I was terribly traumatized when my doctors said I needed chemotherapy to treat really aggressive breast cancer thanks to the BRCA gene mutation that I never knew I carried. I didn't want drugs that are poisons in my body and I didn't want to lose my hair. There were, of course, other anxieties swirling in my head, but I had to quickly decide whether I would use cold caps in an attempt to mitigate chemo hair loss. Both my husband and I loved my hair. I had years invested in my pretty and long blonde hair. I identified with it. When I was younger, I wore it down to my waist. As I've aged, I've cut it shorter, but it's never been shorter than my shoulders. I did not want to lose it, especially to something as horrible as cancer. So, I decided to give the cold caps a try. Because I was in shock from the breast cancer diagnosis, my husband handled the logistical issues of finding the cold caps, renting them, and coordinating with my chemotherapy treatment center.
How Do You Use Cold Caps During Chemotherapy?Understand that using cold caps adds a significant layer of complication to chemotherapy. I used the cold caps from my very first chemo infusion. My infusions were every two weeks and would have normally lasted four hours before I could be sent home. Cold caps, however, needed to be worn much longer. They had to be worn before my infusion started, so my scalp would be cool when the medicine first hit my body. I also had to wear them for four hours after an infusion while high doses of medicine were still coursing in my system, potentially shutting down hair growth. In addition, during an infusion, we had to change the caps every 30 minutes, as the one I was wearing would heat up. It meant a new painful cap was placed on my head by my loving husband while nurses gave me infusions. I was pretty out of it with all the drugs they gave me to prevent nausea, but it made for a long and painful day. When I had my chemotherapy in the fall of 2013, cold caps were very new to my cancer treatment center. The infusion center had purchased the proper ultra-cold freezer, which is very different than home freezers, that was needed for cold caps. But, that was all the help they gave us. They knew very little about using cold caps and would not take any responsibility for assisting us. Also, they could only fit one person’s caps in the freezer at a time, which became a problem because each cold cap patient needed to pre-chill their caps in the "bio-freezer" for two days before an infusion. Unfortunately for me, the nurse scheduled myself and another patient using cold caps too close together, meaning my caps got bumped from the bio-freezer. I was not willing to delay my infusion because the type of aggressive cancer I had could only be cured by really aggressive chemo. I had my infusion with caps that were pre-chilled only one day prior and, as a result, I lost a lot of hair. Still, the good news is that the chemo nailed my cancer in the end, so the story has a happy ending, even if I lost chunks of hair at the time.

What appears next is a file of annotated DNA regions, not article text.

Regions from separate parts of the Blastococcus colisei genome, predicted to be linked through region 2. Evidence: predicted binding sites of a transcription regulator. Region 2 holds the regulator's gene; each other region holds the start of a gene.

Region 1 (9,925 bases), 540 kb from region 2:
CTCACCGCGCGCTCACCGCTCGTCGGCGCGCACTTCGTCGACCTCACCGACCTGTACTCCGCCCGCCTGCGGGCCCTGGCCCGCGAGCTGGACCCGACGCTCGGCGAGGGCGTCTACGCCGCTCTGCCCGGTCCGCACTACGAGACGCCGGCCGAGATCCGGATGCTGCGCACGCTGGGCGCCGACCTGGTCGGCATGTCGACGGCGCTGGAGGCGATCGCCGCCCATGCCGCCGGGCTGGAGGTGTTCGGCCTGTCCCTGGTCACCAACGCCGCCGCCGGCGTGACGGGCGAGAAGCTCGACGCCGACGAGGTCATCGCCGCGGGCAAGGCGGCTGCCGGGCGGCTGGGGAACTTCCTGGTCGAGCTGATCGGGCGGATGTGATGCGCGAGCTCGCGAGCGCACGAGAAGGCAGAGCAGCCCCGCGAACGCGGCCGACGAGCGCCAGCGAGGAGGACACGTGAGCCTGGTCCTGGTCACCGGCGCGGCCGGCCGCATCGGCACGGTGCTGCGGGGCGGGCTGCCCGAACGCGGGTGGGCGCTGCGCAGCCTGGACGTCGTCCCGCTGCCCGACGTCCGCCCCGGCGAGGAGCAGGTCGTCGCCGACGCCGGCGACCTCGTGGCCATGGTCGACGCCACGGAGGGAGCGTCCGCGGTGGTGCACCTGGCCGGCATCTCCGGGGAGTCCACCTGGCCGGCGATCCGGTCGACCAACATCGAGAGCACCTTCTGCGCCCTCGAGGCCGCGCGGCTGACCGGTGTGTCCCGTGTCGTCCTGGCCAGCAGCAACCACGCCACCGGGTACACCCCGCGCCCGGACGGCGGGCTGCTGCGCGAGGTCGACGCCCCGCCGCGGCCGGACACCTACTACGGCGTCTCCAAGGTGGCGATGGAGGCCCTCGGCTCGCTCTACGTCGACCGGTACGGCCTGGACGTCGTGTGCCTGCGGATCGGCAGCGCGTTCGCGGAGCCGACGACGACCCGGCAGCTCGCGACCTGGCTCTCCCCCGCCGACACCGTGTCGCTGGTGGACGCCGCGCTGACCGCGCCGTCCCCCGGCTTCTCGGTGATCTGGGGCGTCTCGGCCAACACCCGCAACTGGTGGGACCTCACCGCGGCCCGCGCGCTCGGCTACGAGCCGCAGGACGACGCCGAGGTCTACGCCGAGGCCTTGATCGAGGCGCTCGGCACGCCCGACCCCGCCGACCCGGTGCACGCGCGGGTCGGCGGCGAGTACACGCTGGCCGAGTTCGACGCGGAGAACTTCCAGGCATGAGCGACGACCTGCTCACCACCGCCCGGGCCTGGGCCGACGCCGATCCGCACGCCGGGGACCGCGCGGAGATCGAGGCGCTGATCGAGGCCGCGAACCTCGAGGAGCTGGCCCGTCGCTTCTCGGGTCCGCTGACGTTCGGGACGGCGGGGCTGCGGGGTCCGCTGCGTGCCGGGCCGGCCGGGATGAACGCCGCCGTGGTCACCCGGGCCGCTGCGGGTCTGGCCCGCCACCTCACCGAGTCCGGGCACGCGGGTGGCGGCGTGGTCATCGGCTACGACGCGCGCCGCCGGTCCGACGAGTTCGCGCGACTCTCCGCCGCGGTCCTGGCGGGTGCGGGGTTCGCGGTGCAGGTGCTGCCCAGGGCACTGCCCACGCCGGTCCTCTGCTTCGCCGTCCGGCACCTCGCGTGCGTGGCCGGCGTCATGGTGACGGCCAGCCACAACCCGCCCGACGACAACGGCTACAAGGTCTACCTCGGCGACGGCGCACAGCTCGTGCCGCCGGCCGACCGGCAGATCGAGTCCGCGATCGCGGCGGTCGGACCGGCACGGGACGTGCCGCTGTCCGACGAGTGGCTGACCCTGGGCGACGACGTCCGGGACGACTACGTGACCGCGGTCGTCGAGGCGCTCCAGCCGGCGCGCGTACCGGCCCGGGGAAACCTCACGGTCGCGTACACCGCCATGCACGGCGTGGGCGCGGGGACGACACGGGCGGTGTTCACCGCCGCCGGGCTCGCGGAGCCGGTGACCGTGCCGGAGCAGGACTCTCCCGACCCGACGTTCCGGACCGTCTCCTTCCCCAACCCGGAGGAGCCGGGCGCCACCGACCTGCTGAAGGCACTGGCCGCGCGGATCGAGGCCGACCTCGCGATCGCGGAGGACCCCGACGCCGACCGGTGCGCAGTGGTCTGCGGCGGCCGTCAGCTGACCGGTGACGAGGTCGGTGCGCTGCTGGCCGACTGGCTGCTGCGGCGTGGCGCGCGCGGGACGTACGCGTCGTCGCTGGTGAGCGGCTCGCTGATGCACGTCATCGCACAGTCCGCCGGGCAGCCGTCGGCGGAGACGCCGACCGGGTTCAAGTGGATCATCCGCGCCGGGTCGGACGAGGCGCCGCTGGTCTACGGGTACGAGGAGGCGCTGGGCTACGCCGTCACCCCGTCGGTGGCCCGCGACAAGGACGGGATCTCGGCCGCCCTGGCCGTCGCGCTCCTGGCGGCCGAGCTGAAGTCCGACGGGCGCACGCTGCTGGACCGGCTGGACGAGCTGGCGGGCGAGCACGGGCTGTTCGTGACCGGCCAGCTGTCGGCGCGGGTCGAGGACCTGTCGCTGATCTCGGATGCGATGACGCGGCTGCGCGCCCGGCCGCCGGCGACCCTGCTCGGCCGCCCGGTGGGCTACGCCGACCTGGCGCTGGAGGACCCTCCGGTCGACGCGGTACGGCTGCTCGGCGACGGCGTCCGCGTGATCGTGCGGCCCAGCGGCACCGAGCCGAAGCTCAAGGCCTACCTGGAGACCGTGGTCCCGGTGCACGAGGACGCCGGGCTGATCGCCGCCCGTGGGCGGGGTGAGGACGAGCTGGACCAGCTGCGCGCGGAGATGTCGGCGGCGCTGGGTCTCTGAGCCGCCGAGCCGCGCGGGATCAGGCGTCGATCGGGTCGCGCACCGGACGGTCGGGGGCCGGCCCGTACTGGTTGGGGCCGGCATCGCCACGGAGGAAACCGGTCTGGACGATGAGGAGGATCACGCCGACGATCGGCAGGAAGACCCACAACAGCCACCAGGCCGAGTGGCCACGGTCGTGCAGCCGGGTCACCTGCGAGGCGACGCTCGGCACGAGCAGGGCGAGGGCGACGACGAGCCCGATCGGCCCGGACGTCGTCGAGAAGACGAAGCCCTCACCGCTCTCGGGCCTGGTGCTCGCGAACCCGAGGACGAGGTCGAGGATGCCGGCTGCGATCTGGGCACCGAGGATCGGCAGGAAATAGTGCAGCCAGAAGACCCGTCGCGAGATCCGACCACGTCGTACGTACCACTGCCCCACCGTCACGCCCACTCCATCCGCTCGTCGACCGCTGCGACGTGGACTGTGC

What is the Impact of Chemo on Hair?My hair did thin a lot during chemo, not just from this one scheduling snafu. The cold caps helped, but they did not prevent loss. They did save enough hair for me to wear what I called my “bun comb over” for three of the four months of chemo. For me, the biggest hair loss occurred in the mid-portion of my scalp because the caps were just too rigid to mold tightly to that area. I still get the chills when I think of the sound they made as my husband tried to bend and shape them to my head!
My scalp after 3.5 months of AC/T chemotherapy using cold capsThe scheduling snafu happened toward the end of the third month of my four-month chemo course. By that point, I felt too bald for the "bun comb over," so I started wearing a wig. Still, for me the caps were worth it because I could not face the double shock and loss of my lifelong hair identity at the same time I was reeling from the trauma of a breast cancer diagnosis. I was able to gradually acquiesce to the hair loss after I had the chance to cope with the cancer part.